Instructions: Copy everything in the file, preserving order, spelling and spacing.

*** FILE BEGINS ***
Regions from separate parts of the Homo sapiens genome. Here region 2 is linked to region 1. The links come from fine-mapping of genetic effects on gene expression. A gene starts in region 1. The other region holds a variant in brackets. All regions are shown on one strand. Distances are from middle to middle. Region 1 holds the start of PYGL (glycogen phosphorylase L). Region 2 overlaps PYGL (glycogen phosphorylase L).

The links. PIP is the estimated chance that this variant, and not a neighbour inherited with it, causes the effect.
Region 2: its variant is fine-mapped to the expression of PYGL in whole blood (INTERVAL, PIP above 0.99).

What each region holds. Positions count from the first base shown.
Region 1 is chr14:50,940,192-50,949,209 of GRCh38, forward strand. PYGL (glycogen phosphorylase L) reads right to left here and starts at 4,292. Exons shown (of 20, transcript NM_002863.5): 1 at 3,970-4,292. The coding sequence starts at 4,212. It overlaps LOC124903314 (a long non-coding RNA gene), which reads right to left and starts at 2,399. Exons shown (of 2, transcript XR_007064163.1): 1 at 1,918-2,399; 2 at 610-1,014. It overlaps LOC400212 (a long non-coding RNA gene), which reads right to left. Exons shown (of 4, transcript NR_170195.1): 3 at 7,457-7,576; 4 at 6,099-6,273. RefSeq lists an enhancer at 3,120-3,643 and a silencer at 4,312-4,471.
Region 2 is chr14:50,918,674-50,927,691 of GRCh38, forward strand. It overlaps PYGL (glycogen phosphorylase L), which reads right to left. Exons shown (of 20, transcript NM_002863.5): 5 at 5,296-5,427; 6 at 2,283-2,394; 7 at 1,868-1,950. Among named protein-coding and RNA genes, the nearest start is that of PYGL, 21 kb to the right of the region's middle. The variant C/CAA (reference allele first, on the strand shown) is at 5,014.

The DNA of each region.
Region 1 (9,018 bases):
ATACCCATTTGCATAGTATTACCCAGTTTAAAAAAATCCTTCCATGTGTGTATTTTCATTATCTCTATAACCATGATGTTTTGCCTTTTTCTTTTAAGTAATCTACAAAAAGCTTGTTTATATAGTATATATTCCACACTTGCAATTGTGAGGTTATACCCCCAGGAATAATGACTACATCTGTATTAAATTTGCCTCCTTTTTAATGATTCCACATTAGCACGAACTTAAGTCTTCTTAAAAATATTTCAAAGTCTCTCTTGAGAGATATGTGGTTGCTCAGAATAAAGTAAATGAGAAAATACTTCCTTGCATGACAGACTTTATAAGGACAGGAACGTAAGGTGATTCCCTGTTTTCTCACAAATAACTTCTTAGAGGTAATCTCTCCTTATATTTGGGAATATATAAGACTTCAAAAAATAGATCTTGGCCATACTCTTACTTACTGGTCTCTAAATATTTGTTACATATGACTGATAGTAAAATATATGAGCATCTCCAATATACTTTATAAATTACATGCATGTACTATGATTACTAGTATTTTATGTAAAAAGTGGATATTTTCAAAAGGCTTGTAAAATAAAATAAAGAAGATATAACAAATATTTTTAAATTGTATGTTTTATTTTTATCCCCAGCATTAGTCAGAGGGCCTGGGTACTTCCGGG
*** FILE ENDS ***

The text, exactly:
Regions from separate parts of the Homo sapiens genome. Here region 2 is linked to region 1. The links come from fine-mapping of genetic effects on gene expression. A gene starts in region 1. The other region holds a variant in brackets. All regions are shown on one strand. Distances are from middle to middle. Region 1 holds the start of PYGL (glycogen phosphorylase L). Region 2 overlaps PYGL (glycogen phosphorylase L).

The links. PIP is the estimated chance that this variant, and not a neighbour inherited with it, causes the effect.
Region 2: its variant is fine-mapped to the expression of PYGL in whole blood (INTERVAL, PIP above 0.99).

What each region holds. Positions count from the first base shown.
Region 1 is chr14:50,940,192-50,949,209 of GRCh38, forward strand. PYGL (glycogen phosphorylase L) reads right to left here and starts at 4,292. Exons shown (of 20, transcript NM_002863.5): 1 at 3,970-4,292. The coding sequence starts at 4,212. It overlaps LOC124903314 (a long non-coding RNA gene), which reads right to left and starts at 2,399. Exons shown (of 2, transcript XR_007064163.1): 1 at 1,918-2,399; 2 at 610-1,014. It overlaps LOC400212 (a long non-coding RNA gene), which reads right to left. Exons shown (of 4, transcript NR_170195.1): 3 at 7,457-7,576; 4 at 6,099-6,273. RefSeq lists an enhancer at 3,120-3,643 and a silencer at 4,312-4,471.
Region 2 is chr14:50,918,674-50,927,691 of GRCh38, forward strand. It overlaps PYGL (glycogen phosphorylase L), which reads right to left. Exons shown (of 20, transcript NM_002863.5): 5 at 5,296-5,427; 6 at 2,283-2,394; 7 at 1,868-1,950. Among named protein-coding and RNA genes, the nearest start is that of PYGL, 21 kb to the right of the region's middle. The variant C/CAA (reference allele first, on the strand shown) is at 5,014.

The DNA of each region.
Region 1 (9,018 bases):
ATACCCATTTGCATAGTATTACCCAGTTTAAAAAAATCCTTCCATGTGTGTATTTTCATTATCTCTATAACCATGATGTTTTGCCTTTTTCTTTTAAGTAATCTACAAAAAGCTTGTTTATATAGTATATATTCCACACTTGCAATTGTGAGGTTATACCCCCAGGAATAATGACTACATCTGTATTAAATTTGCCTCCTTTTTAATGATTCCACATTAGCACGAACTTAAGTCTTCTTAAAAATATTTCAAAGTCTCTCTTGAGAGATATGTGGTTGCTCAGAATAAAGTAAATGAGAAAATACTTCCTTGCATGACAGACTTTATAAGGACAGGAACGTAAGGTGATTCCCTGTTTTCTCACAAATAACTTCTTAGAGGTAATCTCTCCTTATATTTGGGAATATATAAGACTTCAAAAAATAGATCTTGGCCATACTCTTACTTACTGGTCTCTAAATATTTGTTACATATGACTGATAGTAAAATATATGAGCATCTCCAATATACTTTATAAATTACATGCATGTACTATGATTACTAGTATTTTATGTAAAAAGTGGATATTTTCAAAAGGCTTGTAAAATAAAATAAAGAAGATATAACAAATATTTTTAAATTGTATGTTTTATTTTTATCCCCAGCATTAGTCAGAGGGCCTGGGTACTTCCGGG